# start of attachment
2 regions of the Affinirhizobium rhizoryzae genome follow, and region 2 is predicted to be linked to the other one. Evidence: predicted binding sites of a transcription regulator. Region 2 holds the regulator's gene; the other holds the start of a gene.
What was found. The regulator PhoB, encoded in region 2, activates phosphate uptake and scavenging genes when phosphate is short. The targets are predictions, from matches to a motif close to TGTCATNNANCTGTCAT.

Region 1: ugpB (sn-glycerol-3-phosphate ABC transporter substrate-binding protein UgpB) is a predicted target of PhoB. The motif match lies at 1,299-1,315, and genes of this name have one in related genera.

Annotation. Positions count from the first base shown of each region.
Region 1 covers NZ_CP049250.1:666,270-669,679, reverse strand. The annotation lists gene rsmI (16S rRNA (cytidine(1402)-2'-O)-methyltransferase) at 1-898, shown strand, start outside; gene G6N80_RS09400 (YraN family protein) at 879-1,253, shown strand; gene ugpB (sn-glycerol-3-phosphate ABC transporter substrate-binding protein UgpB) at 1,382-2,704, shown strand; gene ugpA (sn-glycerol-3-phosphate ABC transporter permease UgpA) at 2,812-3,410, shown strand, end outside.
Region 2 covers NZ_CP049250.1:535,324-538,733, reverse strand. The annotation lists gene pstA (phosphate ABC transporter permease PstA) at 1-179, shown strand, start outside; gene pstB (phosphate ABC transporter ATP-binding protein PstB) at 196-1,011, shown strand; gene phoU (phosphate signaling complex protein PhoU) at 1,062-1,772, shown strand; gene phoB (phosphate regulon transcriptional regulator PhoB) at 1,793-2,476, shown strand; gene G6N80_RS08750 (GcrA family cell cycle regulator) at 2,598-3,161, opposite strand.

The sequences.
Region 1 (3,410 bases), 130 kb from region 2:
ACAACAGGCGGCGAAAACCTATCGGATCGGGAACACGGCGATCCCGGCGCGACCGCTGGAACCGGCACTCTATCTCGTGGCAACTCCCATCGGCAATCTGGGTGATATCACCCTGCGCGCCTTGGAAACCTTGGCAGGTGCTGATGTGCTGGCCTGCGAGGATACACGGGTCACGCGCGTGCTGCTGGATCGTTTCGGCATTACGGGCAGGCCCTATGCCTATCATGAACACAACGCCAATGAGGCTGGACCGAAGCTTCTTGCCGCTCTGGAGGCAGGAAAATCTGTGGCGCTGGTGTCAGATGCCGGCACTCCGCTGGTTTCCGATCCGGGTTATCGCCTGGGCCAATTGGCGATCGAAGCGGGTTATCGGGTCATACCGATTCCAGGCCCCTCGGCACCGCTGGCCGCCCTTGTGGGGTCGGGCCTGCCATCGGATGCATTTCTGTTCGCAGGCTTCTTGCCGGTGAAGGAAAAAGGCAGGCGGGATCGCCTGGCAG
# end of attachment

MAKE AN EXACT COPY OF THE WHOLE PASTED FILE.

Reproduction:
2 regions of the Affinirhizobium rhizoryzae genome follow, and region 2 is predicted to be linked to the other one. Evidence: predicted binding sites of a transcription regulator. Region 2 holds the regulator's gene; the other holds the start of a gene.
What was found. The regulator PhoB, encoded in region 2, activates phosphate uptake and scavenging genes when phosphate is short. The targets are predictions, from matches to a motif close to TGTCATNNANCTGTCAT.

Region 1: ugpB (sn-glycerol-3-phosphate ABC transporter substrate-binding protein UgpB) is a predicted target of PhoB. The motif match lies at 1,299-1,315, and genes of this name have one in related genera.

Annotation. Positions count from the first base shown of each region.
Region 1 covers NZ_CP049250.1:666,270-669,679, reverse strand. The annotation lists gene rsmI (16S rRNA (cytidine(1402)-2'-O)-methyltransferase) at 1-898, shown strand, start outside; gene G6N80_RS09400 (YraN family protein) at 879-1,253, shown strand; gene ugpB (sn-glycerol-3-phosphate ABC transporter substrate-binding protein UgpB) at 1,382-2,704, shown strand; gene ugpA (sn-glycerol-3-phosphate ABC transporter permease UgpA) at 2,812-3,410, shown strand, end outside.
Region 2 covers NZ_CP049250.1:535,324-538,733, reverse strand. The annotation lists gene pstA (phosphate ABC transporter permease PstA) at 1-179, shown strand, start outside; gene pstB (phosphate ABC transporter ATP-binding protein PstB) at 196-1,011, shown strand; gene phoU (phosphate signaling complex protein PhoU) at 1,062-1,772, shown strand; gene phoB (phosphate regulon transcriptional regulator PhoB) at 1,793-2,476, shown strand; gene G6N80_RS08750 (GcrA family cell cycle regulator) at 2,598-3,161, opposite strand.

The sequences.
Region 1 (3,410 bases), 130 kb from region 2:
ACAACAGGCGGCGAAAACCTATCGGATCGGGAACACGGCGATCCCGGCGCGACCGCTGGAACCGGCACTCTATCTCGTGGCAACTCCCATCGGCAATCTGGGTGATATCACCCTGCGCGCCTTGGAAACCTTGGCAGGTGCTGATGTGCTGGCCTGCGAGGATACACGGGTCACGCGCGTGCTGCTGGATCGTTTCGGCATTACGGGCAGGCCCTATGCCTATCATGAACACAACGCCAATGAGGCTGGACCGAAGCTTCTTGCCGCTCTGGAGGCAGGAAAATCTGTGGCGCTGGTGTCAGATGCCGGCACTCCGCTGGTTTCCGATCCGGGTTATCGCCTGGGCCAATTGGCGATCGAAGCGGGTTATCGGGTCATACCGATTCCAGGCCCCTCGGCACCGCTGGCCGCCCTTGTGGGGTCGGGCCTGCCATCGGATGCATTTCTGTTCGCAGGCTTCTTGCCGGTGAAGGAAAAAGGCAGGCGGGATCGCCTGGCAG